By Iksha Sinha
EQ - Emotional Quotient
IQ - Intelligence Quotient
Over the past one month, the Coronavirus disease has grown rapidly and has been declared as a Global Pandemic by WHO. In the past few weeks this pandemic has led to a crash in the stock market, has emptied the shelves of grocery stores due to unnecessary stockpiling, caused anxiety, led to the development of biases and xenophobia, all while costing people their lives.
Having started in late 2019, Coronavirus has turned into a global pandemic within 3 months, and is the first pandemic to occur in the era of Social Media. Millennials find it easy to laugh at memes circulated online about the mass hysteria related to the virus, but we forget that this deadly virus has taken away lives of loved ones.
A month ago I had taken a flight from Bangalore to Mumbai and roamed about the streets of Mumbai without surgical masks. Even till last week, I had zero interest and barely any opinion about the virus. But the “class” hysteria from my parents, and the people around me, gave rise to a surreal panic, fear and a constant need to be informed. So now, I am not only furiously washing my hands but also enjoying social distancing. I am not sure if buying litres of sanitizer and stockpiling masks will help cure the disease, but I’m confident that washing hands and keeping a good hygiene will help us control it.
Our fear will eventually evolve into suspicion, distrust and uncertainty about the environment we have trusted for so long. This often takes possession of our biases against specific groups of people. For instance, the AIDS epidemic was sometimes referred to as the “gay plague”. Similarly now, “Wuhan virus” has led to the xenophobia towards the Chinese. In a recent case from London, a Chinese couple was attacked, as the attackers believed that, “the Chinese started the coronavirus.”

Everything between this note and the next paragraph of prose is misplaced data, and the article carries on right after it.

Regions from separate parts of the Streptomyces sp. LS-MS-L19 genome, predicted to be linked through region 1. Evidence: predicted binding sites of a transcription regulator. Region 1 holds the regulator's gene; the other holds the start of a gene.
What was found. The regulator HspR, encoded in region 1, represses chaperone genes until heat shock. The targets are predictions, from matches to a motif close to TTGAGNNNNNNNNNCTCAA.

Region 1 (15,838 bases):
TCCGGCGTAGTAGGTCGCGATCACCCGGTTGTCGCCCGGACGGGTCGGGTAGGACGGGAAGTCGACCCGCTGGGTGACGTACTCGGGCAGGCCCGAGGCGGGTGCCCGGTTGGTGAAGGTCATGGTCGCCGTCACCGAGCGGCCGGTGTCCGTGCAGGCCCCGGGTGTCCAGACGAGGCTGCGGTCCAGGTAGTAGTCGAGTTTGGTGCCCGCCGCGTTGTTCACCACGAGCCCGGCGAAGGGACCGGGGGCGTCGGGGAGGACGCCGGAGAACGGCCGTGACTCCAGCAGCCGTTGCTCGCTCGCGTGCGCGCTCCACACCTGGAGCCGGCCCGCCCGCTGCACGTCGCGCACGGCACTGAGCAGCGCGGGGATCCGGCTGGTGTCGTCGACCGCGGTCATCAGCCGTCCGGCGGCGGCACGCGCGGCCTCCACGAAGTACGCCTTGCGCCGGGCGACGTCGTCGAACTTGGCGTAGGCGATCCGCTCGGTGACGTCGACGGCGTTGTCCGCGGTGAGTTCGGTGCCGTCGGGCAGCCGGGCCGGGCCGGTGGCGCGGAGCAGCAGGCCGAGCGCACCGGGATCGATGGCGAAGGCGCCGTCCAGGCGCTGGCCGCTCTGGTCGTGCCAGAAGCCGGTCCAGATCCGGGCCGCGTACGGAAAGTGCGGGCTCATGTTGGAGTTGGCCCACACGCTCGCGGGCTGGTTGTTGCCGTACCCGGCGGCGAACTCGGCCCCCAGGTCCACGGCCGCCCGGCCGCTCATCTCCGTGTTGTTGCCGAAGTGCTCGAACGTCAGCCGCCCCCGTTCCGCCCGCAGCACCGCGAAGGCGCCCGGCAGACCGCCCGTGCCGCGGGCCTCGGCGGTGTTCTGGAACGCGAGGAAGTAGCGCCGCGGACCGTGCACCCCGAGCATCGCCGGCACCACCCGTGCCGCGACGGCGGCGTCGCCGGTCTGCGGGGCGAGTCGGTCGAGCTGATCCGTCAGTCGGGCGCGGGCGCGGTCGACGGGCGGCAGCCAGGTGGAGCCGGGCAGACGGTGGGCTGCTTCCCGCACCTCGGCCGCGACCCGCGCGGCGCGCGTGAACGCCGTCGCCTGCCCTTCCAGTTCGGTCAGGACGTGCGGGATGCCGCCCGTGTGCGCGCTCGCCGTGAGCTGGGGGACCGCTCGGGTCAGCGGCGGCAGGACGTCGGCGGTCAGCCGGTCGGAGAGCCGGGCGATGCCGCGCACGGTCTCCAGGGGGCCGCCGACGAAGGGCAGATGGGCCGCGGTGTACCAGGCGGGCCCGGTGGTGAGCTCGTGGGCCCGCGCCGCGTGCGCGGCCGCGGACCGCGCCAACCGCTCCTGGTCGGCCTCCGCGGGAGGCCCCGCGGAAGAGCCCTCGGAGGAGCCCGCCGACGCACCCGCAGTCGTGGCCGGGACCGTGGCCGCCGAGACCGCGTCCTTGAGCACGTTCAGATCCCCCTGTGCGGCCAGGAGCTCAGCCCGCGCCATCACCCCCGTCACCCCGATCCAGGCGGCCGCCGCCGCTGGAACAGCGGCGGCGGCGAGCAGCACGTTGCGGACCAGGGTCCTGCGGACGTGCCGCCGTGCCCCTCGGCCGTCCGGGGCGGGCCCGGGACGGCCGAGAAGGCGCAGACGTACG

During pandemics, the human psyche is in a flux. Things that we never feared and questions we never asked, now pose as a threat and a risk to us. During such situations, the feeling of cooperation and tolerance among individual is highly sensitive because beneath this fragile surface is the true selfishness - people fighting on one-to-one basis for sanitisers and toilet paper.
But we have to realise that we are in this together and have to work collectively as a community to overcome this disease. There are some examples of how this outbreak has bought people together. Recently a video of a Muslim couple in Scotland has been trending on social media platforms. The couple created Coronavirus relief packages for the elderly and those in need and delivered them around their village for free.
Pent up anxiety, fear, and stigma tires an individual, affecting their mental health. Now that we are self quarantining and social distancing, this gives rise to anxiety and tendency to overthink as loneliness lurks in the background. We need to take action to keep our fear and anxiety in check, protect ourselves from being overrun by it. Pick up tasks that bring you joy. I’ve been working on my drawing skills and catching up with Grey’s Anatomy. Being in isolation can be tough, but you can indulge in multiple activities to keep yourself occupied and stay connected with your loved ones. A great example of staying connected would be the Italians. Videos of quarantined Italians singing together from their balconies during the lockdown gave hope to the rest of the world.
We are all in this together. It is this compassion that’s gonna help us overcome the pandemic. This is just the beginning, and things might get worse. But we can fight it if we just listen to health professional who have years of experience and knowledge regarding communicable disease. Take care of others and yourselves, listen to your doctors and global health organizations. Look after your physical and mental health. And who in doubt, always trust Science.
Be sensible. Stay safe.